Synthesis: “The case of the missing ancient fungal polyploids”

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Matthew A. Campbell, Austen R. D. Ganley, Toni Galbadón, and Murray P. Cox

Fruiting bodies of a common field mushroom (Agaricus aestivalis).
(Credit: Austen Ganley)

Fungi often don’t get the same press as their more conspicuous cousins, plants and animals. But now they are the lynchpin in a new argument about the evolution of species diversity.

Polyploidy is the process that creates duplicates of existing chromosome sets. Many well-known species are polyploid, including wheat, coffee, lager yeasts, and salmon. However, it is in deep evolutionary history that polyploidy really gets interesting. The Japanese evolutionary biologist Susumu Ohno proposed that polyploidy events triggered major evolutionary transitions, such as the rise of flowering plants and the rapid dominance of early animals. His idea was that multiple copies of each gene in polyploid species provide genetic redundancy, allowing new functions to evolve and driving massive radiations of species.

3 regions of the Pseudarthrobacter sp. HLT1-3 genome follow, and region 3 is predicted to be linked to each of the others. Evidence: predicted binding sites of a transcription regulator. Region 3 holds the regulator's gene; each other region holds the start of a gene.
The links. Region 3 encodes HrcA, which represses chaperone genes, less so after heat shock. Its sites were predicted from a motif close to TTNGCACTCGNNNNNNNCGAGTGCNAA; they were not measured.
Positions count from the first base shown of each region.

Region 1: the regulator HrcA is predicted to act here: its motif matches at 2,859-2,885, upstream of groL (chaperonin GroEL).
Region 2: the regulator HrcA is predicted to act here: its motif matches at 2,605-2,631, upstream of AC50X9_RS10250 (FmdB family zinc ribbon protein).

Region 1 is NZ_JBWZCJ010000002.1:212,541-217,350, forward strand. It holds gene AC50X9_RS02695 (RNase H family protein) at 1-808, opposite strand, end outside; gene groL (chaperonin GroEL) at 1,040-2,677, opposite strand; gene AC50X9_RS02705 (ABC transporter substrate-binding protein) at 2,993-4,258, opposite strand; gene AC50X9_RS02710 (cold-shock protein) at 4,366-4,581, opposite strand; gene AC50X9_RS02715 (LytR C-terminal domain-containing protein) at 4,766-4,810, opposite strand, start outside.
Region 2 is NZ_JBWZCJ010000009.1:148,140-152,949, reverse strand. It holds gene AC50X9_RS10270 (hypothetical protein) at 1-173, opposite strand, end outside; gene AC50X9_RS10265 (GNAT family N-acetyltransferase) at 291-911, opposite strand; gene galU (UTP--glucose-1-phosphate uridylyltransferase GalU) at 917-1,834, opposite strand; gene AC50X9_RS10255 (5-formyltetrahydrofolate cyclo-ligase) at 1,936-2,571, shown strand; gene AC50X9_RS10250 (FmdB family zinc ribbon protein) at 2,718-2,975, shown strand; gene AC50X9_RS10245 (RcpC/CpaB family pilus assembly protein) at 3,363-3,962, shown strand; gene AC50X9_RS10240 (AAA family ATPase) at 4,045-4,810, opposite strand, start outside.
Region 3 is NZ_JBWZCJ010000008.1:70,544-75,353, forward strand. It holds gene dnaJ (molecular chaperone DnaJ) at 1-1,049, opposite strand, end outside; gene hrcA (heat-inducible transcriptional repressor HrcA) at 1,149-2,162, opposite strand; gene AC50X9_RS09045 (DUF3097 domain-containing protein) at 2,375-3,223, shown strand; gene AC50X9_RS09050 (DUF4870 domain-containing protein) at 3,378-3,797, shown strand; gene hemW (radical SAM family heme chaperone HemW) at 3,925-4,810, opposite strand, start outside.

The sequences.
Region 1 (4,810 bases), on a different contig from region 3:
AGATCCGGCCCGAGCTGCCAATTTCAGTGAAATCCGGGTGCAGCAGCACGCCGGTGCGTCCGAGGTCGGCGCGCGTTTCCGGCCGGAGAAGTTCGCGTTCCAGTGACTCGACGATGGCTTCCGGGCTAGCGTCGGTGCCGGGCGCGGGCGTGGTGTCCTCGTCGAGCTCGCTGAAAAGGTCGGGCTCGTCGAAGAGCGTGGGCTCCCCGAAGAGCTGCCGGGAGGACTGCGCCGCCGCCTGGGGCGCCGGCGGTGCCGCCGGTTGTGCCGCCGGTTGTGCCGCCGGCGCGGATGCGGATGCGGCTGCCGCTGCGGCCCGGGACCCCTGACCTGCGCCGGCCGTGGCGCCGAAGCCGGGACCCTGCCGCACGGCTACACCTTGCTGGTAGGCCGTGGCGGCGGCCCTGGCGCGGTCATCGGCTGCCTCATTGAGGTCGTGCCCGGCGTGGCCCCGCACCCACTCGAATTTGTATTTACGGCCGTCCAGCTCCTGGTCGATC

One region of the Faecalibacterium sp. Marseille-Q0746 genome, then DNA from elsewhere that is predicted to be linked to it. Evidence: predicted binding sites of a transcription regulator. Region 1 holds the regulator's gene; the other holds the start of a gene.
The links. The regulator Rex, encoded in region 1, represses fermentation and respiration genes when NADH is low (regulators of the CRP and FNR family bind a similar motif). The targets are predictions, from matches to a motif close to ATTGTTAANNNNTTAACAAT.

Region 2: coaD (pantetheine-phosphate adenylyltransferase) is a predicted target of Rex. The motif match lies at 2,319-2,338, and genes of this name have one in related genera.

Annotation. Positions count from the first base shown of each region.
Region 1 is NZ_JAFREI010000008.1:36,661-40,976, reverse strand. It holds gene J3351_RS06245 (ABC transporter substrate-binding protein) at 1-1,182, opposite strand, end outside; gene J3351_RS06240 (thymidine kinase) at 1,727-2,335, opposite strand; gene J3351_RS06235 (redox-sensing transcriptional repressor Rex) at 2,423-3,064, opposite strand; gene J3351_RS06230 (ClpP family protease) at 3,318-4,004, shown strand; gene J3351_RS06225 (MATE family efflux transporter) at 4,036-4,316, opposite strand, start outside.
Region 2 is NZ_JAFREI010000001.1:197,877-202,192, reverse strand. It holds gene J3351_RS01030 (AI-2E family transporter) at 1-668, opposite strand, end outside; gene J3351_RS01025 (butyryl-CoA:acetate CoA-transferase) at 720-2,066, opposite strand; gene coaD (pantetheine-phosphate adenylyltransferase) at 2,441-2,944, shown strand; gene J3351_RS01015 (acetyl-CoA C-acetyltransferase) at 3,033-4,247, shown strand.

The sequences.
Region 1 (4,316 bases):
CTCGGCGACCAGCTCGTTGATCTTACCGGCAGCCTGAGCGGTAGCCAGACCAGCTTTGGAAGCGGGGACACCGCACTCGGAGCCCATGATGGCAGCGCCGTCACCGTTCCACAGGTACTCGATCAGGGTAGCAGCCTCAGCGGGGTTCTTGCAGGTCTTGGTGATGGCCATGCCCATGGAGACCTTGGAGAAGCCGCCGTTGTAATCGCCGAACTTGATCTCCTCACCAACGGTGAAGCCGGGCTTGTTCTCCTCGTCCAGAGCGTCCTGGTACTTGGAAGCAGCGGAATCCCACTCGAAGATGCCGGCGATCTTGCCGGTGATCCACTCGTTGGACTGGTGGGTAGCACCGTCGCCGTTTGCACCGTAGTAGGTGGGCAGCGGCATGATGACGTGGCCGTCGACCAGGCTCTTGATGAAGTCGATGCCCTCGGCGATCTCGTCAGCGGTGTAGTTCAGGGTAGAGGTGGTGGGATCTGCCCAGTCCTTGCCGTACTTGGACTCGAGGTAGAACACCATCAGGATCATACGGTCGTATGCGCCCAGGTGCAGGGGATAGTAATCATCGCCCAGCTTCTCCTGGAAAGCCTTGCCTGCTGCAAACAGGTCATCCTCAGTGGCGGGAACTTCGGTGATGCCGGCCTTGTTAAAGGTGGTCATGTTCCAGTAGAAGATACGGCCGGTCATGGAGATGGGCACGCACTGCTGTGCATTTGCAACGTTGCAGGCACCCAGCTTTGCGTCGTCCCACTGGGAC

These ideas now have some support: polyploidy events have been found at the base of many major evolutionary radiations in plants and animals. In this context, Campbell and colleagues point out that fungi are a conundrum: even though they have as many (or more) species as plants and animals, and although many major groups of fungi arose in bursts of rapid diversification, there is no evidence of ancient polyploidy events in their deep evolutionary history. So was Ohno right? If polyploidy didn’t drive evolutionary radiations in the fungi, was polyploidy really the driver in plants and animals?

In contrast, finding polyploidy events at the base of major fungal radiations would add critical support to Ohno’s original proposal. While several possible reasons might explain the observed lack of ancient polyploids in fungi, Campbell and colleagues suggest they may simply have been overlooked. They outline key reasons why polyploidy is difficult to detect in fungi, and importantly, propose how the scientific community might search for evidence of ancient fungal polyploids.

Perhaps it’s finally time for fungi to emerge from the shadows. Read the Article